: FTX collapse isn’t simply Coinbase’s downside — it’s additionally Robinhood’s

Robinhood Markets Inc.’s turnaround efforts are likely to grate up against the implosion of crypto exchange FTX and the broader cryptocurrency market, one analyst said late Monday, shortly before the U.S. charged FTX founder Sam Bankman-Fried with multiple counts of fraud.

That analyst, Citigroup’s Christopher Allen, downgraded Robinhood
to neutral from buy and lowered the price target on shares of the popular stock-trading app to $10 from $11. Shares of Robinhood were down around 2.4% on Tuesday.

Allen said Robinhood had cut costs and made its platform more attractive to active traders. But he said uncertainty surrounding the stock market next year, as well as the cratering of the crypto market, made for a “mixed outlook” on the company.

Allen said that following last year’s meme-stocks frenzy, trading activity on Robinhood has cooled. He said “a sustained move higher in equity markets” — something that is far from guaranteed next year — would be needed to spur stronger trading activity.

While stock trading on Robinhood has been stable in recent months, the analyst said he expected Robinhood’s crypto-trading revenue to drop at least 50% for both this year and next year. And he said the shockwaves from FTX’s collapse could ripple through to Robinhood in a variety of ways.

One, he said, was the potential liquidation of the 56.3 million Robinhood shares — or 7.4% of its outstanding stock — owned by Bankman-Fried, FTX’s founder and former chief executive, through Emergent Fidelity Technologies. The timing of that liquidation, Allen said, was not yet clear.

Allen said the scrutiny of FTX also removed it as a potential buyer of Robinhood. And the fallout raised the possibility of lower trading revenues for Robinhood’s crypto segment, “given substantial price declines and material deterioration in investor confidence.”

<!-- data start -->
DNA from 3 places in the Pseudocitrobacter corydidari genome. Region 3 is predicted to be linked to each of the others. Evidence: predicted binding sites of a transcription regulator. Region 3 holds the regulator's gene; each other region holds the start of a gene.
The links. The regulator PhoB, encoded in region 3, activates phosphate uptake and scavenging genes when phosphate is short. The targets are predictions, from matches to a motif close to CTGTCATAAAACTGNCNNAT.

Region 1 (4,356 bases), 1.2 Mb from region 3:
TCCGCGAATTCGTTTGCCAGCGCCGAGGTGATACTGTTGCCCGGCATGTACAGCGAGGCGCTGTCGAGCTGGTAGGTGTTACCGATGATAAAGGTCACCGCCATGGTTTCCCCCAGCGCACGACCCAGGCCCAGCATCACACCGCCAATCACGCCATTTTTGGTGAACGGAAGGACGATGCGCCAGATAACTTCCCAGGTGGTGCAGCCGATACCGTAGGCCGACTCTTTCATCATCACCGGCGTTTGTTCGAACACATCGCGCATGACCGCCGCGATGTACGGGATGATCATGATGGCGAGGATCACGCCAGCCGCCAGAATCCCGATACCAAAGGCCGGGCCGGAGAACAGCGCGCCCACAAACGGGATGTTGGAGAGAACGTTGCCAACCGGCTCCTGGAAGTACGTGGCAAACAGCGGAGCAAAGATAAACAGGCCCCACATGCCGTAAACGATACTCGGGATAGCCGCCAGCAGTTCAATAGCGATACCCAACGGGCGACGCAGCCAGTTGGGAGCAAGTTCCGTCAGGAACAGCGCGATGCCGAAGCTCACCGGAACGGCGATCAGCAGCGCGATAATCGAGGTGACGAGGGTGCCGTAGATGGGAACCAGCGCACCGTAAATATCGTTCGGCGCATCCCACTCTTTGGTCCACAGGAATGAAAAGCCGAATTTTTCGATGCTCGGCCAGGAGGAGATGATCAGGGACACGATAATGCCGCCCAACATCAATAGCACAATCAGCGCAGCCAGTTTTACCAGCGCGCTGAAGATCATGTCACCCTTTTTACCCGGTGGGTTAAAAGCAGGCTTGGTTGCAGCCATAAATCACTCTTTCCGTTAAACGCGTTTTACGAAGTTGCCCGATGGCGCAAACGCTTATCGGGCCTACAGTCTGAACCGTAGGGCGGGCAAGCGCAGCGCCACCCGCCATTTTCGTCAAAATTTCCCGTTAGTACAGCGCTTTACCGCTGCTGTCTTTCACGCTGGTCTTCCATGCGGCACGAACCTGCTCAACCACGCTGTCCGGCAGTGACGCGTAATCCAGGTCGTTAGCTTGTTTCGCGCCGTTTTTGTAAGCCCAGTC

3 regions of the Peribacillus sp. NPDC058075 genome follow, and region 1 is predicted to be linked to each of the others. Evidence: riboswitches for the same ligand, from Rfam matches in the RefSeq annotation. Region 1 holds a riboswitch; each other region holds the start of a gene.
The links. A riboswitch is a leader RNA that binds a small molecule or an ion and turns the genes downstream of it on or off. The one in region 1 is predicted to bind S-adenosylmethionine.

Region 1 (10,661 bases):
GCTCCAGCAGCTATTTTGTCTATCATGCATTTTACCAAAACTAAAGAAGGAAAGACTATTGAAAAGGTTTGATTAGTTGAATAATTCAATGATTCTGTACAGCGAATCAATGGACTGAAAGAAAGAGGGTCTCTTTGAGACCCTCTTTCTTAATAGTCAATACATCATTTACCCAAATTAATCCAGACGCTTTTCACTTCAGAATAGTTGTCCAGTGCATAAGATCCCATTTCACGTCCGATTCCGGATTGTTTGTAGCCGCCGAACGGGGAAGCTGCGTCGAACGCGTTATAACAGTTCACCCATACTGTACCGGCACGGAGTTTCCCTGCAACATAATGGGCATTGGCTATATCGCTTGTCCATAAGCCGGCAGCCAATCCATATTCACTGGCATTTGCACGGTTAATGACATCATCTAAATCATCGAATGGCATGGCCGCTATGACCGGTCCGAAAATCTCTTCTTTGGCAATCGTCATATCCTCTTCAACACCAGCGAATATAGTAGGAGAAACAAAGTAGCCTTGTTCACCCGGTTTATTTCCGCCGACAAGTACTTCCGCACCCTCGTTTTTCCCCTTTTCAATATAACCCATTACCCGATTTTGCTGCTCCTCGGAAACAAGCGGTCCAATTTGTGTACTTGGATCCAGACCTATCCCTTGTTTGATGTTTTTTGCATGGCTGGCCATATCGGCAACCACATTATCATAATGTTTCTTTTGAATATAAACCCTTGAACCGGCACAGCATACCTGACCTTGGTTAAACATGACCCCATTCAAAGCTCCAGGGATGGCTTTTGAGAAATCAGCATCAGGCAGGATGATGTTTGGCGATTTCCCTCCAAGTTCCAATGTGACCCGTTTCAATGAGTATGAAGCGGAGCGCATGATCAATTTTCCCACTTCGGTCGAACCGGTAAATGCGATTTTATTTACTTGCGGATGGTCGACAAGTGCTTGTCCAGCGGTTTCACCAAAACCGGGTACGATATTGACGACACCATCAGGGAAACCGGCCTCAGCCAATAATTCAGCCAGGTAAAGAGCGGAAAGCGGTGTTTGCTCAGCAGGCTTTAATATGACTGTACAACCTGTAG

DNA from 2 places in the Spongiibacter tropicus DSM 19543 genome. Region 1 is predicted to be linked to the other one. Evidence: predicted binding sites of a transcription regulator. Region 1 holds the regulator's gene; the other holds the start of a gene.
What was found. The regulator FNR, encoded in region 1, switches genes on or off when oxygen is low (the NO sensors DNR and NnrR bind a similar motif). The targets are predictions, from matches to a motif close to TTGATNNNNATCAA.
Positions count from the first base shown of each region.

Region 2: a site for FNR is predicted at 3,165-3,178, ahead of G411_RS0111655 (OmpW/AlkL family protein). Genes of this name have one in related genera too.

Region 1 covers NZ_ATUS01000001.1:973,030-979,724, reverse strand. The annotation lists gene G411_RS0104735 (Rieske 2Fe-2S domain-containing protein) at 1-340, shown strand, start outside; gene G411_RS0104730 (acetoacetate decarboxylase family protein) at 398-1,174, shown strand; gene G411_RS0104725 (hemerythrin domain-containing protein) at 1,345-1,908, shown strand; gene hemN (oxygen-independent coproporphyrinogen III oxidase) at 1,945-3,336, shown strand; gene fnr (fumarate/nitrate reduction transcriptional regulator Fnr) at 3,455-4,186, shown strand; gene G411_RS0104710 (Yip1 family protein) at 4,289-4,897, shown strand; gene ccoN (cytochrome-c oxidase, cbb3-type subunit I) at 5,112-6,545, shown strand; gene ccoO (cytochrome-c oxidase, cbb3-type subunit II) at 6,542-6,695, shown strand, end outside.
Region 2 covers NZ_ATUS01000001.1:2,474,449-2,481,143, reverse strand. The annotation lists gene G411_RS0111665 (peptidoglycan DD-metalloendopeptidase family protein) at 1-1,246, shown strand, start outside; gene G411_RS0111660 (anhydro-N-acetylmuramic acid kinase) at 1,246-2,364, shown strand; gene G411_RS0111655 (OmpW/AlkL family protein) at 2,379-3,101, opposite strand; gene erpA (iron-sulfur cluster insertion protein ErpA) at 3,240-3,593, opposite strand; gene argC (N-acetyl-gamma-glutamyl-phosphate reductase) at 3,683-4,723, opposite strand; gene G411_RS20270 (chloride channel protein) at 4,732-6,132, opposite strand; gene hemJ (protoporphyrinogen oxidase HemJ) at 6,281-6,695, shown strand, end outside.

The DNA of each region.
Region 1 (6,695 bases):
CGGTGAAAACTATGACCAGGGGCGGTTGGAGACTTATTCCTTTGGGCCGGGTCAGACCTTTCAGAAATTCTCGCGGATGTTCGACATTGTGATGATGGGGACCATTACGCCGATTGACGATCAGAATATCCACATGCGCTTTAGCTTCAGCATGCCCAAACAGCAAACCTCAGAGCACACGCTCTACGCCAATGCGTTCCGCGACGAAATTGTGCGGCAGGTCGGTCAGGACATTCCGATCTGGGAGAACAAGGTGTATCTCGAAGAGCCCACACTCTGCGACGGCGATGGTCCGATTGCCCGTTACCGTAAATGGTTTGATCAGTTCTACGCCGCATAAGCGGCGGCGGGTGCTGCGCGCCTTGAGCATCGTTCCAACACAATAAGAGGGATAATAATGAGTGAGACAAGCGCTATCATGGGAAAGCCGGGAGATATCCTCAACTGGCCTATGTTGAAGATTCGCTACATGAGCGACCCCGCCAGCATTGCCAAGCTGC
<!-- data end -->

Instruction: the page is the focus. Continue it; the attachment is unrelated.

Analysts have offered similar assessments for crypto exchange Coinbase Global Inc.

Bank of America, in a note last month, said that while Coinbase
was unlikely to be “another FTX,” it still faced “a number of new headwinds over the near/medium term due to the recent collapse of rival crypto exchange FTX.” Needham analyst John Todaro also said Coinbase wasn’t immune to possible “contagion” from FTX’s downfall, while noting it had “little direct exposure” to FTX.

Bankman-Fried was arrested in the Bahamas on Monday. On Tuesday, the U.S. attorney’s office of the Southern District of New York charged him with wire fraud against customers and lenders, commodities and securities fraud, money laundering, and defrauding the U.S.

The Securities and Exchange Commission on Tuesday also charged Bankman-Fried with defrauding investors, accusing him of steering FTX users’ money to Alameda Research — a trading firm he co-founded in 2017 — and trying to conceal the diversion of the funds.

FTX, launched in 2019 and based in the Bahamas, filed for bankruptcy protection last month after revelations from the crypto news site Coindesk about Alameda’s shaky finances — and the degree to which it was intertwined with FTX — prompted a run on the exchange. Binance, a large rival crypto-trading platform, opted not to move forward with a bailout of FTX.

Robinhood stock has fallen 47% so far this year, and Coinbase has tumbled 84%. In comparison, the S&P 500
is down 16% over that time.


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